Jane Yong’s taut devised production gives the impression that every element is carefully curated, from the precise placement of moments of tension to our physical environment, an actual basement room in Summerhall carefully dressed in the accumulated detritus of an elderly person’s past life. This setting creates a relatively tense atmosphere, aptly for a show billed as a ‘Twin Peaks meets Serial’, the audience are inescapably placed in what could be a classic setting from a horror film. Indeed, as we begin, we are plunged into gut-clenching darkness and hear the chilling strains of a desperate girl’s voice as she tries to make a call on an ancient landline.
The moment is quickly destroyed with a humorous line, the lights flickering on to reveal athletic performer Stella Reid springing out of a cardboard box. The disruption of expectations with humour is where this production really excels; despite the tense undertones, there is the very real feeling that we voyeurs have a window in to the (often ridiculous) ways that a person behaves when they think that they are alone. Tasked with clearing out her deceased Grandmother’s basement, the protagonist (referred to only as ‘A Girl’) is very easily distracted by what she finds. Her own flights of fancy around the objects serve to entertain her greatly: a radio playing static becomes a stun gun, wooden toys become cigars. There is dancing, sharp and often hilarious commentary, amusing phone calls to a Mother who never seems to pick up, but the feeling too that something dark is waiting in the corners. This is heightened when the girl finds a cassette player and what is ominously named ‘the first tape’.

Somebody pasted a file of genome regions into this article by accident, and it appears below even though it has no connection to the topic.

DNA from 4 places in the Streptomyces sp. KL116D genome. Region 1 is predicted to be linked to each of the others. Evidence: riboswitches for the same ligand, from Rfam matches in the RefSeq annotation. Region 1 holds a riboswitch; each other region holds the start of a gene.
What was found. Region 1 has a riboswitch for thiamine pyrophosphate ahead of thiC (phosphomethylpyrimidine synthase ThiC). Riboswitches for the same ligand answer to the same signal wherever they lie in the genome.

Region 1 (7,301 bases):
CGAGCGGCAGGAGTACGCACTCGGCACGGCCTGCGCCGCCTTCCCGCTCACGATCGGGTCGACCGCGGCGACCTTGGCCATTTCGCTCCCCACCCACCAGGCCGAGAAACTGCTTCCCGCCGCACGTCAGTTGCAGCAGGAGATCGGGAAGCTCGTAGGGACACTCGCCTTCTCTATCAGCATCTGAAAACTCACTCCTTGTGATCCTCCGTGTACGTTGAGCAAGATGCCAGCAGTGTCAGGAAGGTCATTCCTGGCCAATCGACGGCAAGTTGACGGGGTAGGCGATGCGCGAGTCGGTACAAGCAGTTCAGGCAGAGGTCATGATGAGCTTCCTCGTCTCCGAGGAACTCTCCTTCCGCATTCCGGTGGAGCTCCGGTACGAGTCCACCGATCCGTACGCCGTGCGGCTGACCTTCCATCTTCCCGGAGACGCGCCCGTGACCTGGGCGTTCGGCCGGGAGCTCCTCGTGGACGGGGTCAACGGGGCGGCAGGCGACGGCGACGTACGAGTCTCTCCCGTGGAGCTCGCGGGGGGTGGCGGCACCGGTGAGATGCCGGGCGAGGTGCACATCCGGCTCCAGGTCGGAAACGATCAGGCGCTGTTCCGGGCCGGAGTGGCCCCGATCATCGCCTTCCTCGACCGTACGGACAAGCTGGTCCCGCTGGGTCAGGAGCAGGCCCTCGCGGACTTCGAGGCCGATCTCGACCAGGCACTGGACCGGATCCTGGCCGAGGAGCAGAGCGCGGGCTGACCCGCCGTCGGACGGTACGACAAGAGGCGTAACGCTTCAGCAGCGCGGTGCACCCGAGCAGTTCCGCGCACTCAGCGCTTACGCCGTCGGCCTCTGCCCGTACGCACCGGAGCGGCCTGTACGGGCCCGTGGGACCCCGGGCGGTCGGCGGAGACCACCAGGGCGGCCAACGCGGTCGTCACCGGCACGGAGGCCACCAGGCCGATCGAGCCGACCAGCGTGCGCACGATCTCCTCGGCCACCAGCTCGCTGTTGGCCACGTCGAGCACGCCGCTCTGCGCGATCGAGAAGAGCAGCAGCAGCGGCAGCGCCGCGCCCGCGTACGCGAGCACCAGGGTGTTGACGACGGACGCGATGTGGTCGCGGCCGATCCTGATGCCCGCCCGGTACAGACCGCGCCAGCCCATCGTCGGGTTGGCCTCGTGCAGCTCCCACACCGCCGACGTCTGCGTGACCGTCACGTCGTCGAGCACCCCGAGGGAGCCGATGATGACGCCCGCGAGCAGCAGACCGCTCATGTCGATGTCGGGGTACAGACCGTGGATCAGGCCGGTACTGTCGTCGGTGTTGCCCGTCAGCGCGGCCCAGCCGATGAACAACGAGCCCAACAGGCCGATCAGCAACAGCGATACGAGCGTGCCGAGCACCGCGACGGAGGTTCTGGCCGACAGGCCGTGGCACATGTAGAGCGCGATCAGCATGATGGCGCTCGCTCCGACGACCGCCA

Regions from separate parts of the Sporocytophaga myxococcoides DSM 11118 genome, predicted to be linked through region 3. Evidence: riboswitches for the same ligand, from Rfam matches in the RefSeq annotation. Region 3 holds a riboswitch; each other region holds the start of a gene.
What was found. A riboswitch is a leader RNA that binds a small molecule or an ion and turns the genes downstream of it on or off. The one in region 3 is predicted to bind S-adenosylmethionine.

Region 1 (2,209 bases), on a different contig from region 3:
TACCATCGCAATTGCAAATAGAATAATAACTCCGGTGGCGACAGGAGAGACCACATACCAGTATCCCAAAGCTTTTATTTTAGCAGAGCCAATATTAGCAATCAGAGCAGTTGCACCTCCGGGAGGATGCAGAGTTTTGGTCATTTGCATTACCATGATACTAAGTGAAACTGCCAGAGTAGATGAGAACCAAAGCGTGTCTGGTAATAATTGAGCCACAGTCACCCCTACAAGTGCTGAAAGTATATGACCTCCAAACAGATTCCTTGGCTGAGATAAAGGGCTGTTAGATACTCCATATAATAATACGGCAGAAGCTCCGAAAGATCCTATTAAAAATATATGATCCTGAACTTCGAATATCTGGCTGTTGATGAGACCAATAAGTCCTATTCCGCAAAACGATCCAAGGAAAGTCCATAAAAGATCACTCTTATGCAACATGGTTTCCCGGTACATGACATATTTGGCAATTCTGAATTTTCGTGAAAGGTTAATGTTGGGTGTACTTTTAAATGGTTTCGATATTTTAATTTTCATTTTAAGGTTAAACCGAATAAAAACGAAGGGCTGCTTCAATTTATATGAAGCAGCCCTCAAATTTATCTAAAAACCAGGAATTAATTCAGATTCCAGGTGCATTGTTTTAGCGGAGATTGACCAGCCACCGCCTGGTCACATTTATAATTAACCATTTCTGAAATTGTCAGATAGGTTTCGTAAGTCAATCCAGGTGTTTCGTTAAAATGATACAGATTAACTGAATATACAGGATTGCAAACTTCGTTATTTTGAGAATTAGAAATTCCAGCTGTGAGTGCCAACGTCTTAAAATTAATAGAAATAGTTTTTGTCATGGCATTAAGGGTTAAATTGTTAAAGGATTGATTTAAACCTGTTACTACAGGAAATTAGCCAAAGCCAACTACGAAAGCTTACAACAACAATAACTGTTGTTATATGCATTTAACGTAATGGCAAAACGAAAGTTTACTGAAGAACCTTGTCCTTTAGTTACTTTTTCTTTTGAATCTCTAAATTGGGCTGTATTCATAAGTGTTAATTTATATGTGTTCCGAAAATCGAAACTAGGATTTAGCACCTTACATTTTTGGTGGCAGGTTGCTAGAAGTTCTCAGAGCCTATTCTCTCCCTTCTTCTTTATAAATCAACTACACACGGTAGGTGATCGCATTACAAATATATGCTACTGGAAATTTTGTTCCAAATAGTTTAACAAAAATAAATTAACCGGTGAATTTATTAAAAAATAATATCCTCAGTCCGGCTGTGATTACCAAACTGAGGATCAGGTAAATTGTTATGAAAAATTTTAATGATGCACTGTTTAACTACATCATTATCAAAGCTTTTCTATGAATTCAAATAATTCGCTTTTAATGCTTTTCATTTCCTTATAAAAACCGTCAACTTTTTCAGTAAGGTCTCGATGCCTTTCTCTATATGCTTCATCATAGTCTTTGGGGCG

Hearing her Grandma’s voice on the tape is an affecting moment, both for the girl and for the audience, a palpable change in tone seeping through the small space. As Grandma begins speaking about a complex, bizarre and troubling moment in her life, the tension is realistic and extreme. We are given a welcome reprieve via the arrival of an unsuspecting visitor, only to be plunged in much deeper than before the next time. The skill here is the way in which the audience’s attention is kept, the knife edge precision of swinging between humour, both physical and verbal, to fear, and back again. The twists, when they come, are unforeseen and impactful, perhaps sometimes stretching the bounds of believability, but the more delightful for it, and grounded by very real reactions. This makes for an exciting, fraught and imaginative production, which utilises its space incredibly well and is delivered with real aplomb by this New Zealand-based company.